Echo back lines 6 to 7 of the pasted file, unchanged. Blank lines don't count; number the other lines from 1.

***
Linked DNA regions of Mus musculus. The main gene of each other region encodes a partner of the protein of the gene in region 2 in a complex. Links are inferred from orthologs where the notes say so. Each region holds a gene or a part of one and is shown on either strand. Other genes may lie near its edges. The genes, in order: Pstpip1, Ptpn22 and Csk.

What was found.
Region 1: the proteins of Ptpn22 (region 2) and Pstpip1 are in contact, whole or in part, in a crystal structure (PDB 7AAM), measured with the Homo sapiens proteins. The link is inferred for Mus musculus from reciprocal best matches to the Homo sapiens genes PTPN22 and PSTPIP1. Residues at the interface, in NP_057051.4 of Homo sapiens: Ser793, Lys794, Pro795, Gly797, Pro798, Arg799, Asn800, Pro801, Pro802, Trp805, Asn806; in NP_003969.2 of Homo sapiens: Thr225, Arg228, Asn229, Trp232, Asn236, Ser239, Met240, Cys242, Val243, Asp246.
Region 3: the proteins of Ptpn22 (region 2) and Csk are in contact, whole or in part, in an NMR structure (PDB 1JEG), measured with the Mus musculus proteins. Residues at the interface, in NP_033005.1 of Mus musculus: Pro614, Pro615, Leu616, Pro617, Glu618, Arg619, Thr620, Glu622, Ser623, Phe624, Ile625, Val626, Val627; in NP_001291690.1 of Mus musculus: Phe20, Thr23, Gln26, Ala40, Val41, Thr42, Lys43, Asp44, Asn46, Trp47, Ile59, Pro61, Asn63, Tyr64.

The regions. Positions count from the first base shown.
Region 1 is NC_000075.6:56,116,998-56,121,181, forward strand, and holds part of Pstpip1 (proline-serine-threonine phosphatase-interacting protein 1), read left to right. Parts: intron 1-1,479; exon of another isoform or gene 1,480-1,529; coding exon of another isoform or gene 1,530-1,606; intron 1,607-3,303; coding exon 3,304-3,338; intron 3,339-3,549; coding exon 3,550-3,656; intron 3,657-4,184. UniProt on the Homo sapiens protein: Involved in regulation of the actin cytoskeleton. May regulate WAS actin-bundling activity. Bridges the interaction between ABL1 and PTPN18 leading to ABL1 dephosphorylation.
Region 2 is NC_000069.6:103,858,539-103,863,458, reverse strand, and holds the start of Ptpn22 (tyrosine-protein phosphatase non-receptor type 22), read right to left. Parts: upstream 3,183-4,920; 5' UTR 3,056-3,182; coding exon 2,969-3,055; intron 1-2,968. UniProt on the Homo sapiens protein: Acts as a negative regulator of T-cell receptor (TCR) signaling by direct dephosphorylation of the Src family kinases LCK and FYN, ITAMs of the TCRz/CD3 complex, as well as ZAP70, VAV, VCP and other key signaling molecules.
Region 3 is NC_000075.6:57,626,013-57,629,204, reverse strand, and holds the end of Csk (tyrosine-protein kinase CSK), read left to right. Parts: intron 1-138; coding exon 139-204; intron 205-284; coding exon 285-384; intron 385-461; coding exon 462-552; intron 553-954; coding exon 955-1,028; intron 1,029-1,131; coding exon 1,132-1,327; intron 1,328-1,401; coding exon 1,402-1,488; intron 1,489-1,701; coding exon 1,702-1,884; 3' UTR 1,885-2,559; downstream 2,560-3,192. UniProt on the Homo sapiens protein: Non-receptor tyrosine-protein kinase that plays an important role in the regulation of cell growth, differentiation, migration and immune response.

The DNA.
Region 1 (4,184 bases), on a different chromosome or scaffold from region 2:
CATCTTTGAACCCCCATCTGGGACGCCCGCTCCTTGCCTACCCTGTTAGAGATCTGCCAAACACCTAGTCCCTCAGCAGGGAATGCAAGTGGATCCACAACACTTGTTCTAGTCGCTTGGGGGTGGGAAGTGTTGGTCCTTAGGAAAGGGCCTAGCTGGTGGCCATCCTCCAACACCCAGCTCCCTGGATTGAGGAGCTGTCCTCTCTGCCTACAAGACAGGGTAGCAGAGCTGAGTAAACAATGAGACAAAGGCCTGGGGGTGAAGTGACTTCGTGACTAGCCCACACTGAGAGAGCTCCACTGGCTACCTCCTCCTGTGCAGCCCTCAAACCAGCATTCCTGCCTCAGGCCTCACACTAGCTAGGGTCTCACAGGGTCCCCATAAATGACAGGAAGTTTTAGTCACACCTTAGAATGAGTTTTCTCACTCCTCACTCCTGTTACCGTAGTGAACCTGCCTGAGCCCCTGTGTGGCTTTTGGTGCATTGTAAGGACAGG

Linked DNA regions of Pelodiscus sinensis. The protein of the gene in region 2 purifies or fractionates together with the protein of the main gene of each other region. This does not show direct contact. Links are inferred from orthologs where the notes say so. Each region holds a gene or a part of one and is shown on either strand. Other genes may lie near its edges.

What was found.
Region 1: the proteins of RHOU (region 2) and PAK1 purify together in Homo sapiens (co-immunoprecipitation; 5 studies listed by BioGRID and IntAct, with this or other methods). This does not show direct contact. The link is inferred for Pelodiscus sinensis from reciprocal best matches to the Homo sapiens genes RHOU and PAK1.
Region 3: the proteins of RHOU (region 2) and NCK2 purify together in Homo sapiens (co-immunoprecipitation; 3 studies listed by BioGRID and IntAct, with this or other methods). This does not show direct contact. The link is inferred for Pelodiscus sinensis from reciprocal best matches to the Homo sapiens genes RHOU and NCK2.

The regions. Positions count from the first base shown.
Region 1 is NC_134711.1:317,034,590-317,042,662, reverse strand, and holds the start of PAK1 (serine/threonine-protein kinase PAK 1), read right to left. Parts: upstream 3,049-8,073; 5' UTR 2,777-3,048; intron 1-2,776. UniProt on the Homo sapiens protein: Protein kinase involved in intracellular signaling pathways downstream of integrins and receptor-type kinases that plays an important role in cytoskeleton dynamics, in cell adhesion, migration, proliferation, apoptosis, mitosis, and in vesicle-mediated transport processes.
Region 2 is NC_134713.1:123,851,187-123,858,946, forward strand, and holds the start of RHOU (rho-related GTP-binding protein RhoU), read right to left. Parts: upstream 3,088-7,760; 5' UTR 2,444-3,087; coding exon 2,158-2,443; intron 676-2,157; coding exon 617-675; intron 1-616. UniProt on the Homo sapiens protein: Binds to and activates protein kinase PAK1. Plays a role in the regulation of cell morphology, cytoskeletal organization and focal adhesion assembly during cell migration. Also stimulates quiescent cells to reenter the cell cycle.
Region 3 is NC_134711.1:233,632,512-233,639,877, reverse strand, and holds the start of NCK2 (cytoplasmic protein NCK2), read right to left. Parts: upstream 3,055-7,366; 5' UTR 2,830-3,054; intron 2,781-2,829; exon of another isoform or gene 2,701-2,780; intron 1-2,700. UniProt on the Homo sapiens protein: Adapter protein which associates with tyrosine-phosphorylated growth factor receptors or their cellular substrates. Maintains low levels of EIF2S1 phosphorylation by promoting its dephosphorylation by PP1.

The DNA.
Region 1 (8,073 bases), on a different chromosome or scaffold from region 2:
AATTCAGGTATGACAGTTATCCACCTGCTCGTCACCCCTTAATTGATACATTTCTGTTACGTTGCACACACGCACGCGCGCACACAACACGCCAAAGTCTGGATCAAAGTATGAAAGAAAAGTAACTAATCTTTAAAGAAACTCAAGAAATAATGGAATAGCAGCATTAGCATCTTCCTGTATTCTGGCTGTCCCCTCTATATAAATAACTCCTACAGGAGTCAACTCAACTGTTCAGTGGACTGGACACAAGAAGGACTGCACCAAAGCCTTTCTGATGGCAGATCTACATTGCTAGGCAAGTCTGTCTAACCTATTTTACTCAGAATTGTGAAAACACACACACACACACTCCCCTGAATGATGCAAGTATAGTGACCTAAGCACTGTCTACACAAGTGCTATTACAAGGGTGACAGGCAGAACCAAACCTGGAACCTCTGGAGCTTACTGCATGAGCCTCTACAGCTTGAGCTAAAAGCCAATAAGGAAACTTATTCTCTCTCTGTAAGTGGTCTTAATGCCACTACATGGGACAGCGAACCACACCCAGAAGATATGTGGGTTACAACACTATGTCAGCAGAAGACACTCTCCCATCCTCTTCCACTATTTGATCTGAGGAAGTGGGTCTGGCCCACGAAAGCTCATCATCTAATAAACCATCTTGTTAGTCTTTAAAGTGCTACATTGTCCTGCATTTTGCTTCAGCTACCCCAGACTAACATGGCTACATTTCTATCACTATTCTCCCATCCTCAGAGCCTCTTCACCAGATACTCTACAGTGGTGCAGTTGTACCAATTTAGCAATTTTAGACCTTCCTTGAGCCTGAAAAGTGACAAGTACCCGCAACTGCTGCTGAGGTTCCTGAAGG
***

Region 1 is NC_000075.6:56,116,998-56,121,181, forward strand, and holds part of Pstpip1 (proline-serine-threonine phosphatase-interacting protein 1), read left to right. Parts: intron 1-1,479; exon of another isoform or gene 1,480-1,529; coding exon of another isoform or gene 1,530-1,606; intron 1,607-3,303; coding exon 3,304-3,338; intron 3,339-3,549; coding exon 3,550-3,656; intron 3,657-4,184. UniProt on the Homo sapiens protein: Involved in regulation of the actin cytoskeleton. May regulate WAS actin-bundling activity. Bridges the interaction between ABL1 and PTPN18 leading to ABL1 dephosphorylation.
Region 2 is NC_000069.6:103,858,539-103,863,458, reverse strand, and holds the start of Ptpn22 (tyrosine-protein phosphatase non-receptor type 22), read right to left. Parts: upstream 3,183-4,920; 5' UTR 3,056-3,182; coding exon 2,969-3,055; intron 1-2,968. UniProt on the Homo sapiens protein: Acts as a negative regulator of T-cell receptor (TCR) signaling by direct dephosphorylation of the Src family kinases LCK and FYN, ITAMs of the TCRz/CD3 complex, as well as ZAP70, VAV, VCP and other key signaling molecules.